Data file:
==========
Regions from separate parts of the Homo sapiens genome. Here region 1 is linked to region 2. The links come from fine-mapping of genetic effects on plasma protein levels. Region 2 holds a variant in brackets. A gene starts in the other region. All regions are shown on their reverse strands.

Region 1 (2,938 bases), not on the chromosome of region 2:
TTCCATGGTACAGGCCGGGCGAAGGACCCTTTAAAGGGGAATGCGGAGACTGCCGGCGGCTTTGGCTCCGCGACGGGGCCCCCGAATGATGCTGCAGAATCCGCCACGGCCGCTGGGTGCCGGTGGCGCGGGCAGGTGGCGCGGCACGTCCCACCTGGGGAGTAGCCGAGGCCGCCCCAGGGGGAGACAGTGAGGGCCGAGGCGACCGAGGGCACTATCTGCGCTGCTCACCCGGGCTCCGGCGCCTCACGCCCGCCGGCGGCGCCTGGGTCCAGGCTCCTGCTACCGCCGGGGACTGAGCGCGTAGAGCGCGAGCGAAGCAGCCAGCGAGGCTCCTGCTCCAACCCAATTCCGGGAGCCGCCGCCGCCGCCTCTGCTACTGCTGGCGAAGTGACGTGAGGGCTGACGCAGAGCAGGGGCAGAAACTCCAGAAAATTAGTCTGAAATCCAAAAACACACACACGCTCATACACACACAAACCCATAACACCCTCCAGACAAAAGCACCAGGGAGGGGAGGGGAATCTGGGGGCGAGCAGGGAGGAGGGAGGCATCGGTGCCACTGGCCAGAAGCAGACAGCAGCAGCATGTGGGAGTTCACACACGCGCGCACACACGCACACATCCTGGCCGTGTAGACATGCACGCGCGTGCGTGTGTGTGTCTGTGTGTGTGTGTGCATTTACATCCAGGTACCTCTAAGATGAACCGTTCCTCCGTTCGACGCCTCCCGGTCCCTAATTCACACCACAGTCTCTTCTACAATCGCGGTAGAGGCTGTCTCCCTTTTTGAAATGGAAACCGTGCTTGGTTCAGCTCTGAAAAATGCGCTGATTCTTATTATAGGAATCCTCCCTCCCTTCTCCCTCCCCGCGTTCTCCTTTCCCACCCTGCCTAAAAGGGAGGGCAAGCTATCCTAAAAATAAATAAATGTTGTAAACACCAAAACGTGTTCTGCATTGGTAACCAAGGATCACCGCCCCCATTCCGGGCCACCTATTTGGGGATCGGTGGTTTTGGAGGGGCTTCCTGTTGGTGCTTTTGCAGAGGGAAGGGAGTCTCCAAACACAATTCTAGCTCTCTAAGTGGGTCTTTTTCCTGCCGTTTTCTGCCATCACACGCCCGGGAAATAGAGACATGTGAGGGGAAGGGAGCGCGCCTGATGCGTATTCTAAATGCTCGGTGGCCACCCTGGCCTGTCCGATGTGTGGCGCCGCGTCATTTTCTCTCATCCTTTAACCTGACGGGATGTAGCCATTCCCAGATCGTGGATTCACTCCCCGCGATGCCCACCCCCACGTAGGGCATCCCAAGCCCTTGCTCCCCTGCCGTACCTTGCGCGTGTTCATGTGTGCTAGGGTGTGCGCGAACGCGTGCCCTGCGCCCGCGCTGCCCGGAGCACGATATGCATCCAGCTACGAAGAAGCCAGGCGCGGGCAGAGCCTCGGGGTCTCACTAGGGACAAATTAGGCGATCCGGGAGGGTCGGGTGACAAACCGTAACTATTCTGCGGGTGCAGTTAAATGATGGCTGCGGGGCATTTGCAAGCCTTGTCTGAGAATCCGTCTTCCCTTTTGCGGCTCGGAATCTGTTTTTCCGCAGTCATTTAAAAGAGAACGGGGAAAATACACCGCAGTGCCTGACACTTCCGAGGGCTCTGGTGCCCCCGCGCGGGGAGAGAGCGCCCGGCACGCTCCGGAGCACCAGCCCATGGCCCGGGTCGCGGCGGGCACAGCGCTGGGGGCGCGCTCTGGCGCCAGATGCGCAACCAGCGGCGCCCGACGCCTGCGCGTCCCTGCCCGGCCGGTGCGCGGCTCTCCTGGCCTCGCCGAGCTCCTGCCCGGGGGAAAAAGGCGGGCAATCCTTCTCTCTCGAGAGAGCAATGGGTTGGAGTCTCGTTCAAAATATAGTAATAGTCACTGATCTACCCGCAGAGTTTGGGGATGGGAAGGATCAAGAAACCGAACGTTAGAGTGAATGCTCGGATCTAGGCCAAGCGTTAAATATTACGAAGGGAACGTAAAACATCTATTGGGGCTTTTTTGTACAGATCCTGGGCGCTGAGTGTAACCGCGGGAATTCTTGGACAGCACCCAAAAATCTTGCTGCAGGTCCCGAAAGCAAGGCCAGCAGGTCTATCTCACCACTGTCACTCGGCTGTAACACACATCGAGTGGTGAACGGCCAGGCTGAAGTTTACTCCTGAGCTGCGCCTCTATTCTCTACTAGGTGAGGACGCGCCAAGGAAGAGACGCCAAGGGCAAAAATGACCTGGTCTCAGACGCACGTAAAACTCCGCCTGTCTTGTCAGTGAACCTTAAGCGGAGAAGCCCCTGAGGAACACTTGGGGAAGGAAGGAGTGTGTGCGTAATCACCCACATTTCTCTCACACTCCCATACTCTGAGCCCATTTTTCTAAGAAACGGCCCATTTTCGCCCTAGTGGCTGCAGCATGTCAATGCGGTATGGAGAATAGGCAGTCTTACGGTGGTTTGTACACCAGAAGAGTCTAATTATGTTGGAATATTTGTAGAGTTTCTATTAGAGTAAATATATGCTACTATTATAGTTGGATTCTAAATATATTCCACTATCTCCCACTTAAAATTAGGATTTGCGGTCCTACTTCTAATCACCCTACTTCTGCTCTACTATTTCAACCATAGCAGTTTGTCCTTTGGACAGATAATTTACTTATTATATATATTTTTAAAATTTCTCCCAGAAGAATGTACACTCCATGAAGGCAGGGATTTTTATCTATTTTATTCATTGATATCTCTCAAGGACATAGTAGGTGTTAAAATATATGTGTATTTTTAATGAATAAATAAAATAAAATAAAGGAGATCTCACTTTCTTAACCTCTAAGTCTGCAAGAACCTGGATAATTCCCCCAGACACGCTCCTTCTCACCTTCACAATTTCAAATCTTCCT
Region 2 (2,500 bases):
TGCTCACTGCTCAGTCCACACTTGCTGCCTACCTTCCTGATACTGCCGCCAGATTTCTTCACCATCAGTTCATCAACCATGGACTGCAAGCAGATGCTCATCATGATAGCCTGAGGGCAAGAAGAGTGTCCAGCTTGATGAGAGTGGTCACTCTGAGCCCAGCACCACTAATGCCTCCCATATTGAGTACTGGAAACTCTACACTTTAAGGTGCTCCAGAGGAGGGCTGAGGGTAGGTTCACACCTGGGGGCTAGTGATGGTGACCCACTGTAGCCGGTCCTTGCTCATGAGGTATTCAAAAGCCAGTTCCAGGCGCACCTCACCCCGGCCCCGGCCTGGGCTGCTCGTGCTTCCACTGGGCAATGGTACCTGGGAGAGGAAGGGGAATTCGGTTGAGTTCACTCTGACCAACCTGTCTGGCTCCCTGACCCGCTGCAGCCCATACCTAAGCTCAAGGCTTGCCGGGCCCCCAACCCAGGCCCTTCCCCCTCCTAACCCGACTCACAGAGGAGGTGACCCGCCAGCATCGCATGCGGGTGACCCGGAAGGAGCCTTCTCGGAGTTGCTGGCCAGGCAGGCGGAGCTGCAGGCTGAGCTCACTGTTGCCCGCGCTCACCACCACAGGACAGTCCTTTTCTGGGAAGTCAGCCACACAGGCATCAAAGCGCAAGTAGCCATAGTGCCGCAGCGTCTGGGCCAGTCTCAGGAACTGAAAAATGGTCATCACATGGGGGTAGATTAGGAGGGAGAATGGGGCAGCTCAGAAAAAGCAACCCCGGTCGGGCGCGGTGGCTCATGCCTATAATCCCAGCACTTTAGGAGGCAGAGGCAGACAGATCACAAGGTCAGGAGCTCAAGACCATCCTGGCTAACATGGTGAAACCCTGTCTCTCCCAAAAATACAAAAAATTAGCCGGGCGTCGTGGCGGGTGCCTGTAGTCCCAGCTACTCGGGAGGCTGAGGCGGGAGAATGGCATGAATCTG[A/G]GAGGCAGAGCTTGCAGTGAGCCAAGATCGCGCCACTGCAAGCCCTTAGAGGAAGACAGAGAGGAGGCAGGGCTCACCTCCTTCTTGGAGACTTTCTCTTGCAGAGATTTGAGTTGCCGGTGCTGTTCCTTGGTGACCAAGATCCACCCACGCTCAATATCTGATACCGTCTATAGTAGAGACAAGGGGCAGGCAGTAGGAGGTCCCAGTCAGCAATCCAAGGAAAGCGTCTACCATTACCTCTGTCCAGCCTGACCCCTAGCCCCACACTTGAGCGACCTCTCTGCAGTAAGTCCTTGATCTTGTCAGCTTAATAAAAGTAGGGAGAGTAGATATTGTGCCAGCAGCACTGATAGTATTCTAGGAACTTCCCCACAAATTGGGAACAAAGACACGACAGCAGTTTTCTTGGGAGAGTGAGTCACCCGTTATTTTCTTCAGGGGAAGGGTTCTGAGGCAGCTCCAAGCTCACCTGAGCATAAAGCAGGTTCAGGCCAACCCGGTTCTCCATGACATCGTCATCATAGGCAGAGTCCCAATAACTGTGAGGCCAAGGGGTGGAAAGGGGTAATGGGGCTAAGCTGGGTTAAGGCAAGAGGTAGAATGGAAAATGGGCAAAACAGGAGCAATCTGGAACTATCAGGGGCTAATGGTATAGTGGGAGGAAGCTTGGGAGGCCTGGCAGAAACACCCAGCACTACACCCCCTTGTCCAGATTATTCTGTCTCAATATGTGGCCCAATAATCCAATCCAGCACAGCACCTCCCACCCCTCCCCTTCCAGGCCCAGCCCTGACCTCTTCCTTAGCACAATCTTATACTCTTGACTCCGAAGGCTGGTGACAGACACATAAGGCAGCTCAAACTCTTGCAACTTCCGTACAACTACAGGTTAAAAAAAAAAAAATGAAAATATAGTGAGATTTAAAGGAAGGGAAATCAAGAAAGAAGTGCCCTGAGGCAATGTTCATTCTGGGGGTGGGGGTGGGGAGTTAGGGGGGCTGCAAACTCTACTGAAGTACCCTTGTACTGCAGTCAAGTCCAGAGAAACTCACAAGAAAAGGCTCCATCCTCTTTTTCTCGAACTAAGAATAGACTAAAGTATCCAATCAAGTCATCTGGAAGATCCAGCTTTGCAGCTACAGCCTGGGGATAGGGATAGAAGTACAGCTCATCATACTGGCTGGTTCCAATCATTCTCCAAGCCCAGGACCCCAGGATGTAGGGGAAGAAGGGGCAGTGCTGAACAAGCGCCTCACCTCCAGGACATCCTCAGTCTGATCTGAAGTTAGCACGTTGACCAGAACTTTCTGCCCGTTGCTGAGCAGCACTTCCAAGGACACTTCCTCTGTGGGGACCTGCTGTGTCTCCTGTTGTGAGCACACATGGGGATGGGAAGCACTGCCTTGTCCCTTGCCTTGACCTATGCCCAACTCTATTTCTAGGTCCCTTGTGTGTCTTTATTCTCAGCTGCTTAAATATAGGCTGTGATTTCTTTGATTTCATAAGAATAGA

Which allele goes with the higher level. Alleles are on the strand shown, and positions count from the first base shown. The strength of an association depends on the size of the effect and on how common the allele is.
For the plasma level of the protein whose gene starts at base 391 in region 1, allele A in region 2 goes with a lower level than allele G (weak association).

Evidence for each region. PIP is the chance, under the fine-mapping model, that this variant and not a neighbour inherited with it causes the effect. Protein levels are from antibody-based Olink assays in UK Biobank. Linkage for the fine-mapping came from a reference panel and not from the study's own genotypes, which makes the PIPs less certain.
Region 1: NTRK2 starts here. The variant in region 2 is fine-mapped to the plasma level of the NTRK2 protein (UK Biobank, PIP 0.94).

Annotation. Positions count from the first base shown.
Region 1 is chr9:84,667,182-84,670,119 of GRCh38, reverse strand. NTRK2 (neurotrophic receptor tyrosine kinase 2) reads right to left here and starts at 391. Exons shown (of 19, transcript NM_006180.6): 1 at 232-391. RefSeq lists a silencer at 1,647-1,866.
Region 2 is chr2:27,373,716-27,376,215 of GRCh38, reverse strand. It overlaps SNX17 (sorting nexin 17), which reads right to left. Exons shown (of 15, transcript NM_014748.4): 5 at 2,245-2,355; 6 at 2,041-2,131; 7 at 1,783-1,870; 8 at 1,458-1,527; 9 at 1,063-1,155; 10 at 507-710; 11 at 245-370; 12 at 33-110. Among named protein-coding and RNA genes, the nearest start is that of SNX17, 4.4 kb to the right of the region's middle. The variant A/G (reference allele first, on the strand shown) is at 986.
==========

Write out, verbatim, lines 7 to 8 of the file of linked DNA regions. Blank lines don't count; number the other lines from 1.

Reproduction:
For the plasma level of the protein whose gene starts at base 391 in region 1, allele A in region 2 goes with a lower level than allele G (weak association).

Evidence for each region. PIP is the chance, under the fine-mapping model, that this variant and not a neighbour inherited with it causes the effect. Protein levels are from antibody-based Olink assays in UK Biobank. Linkage for the fine-mapping came from a reference panel and not from the study's own genotypes, which makes the PIPs less certain.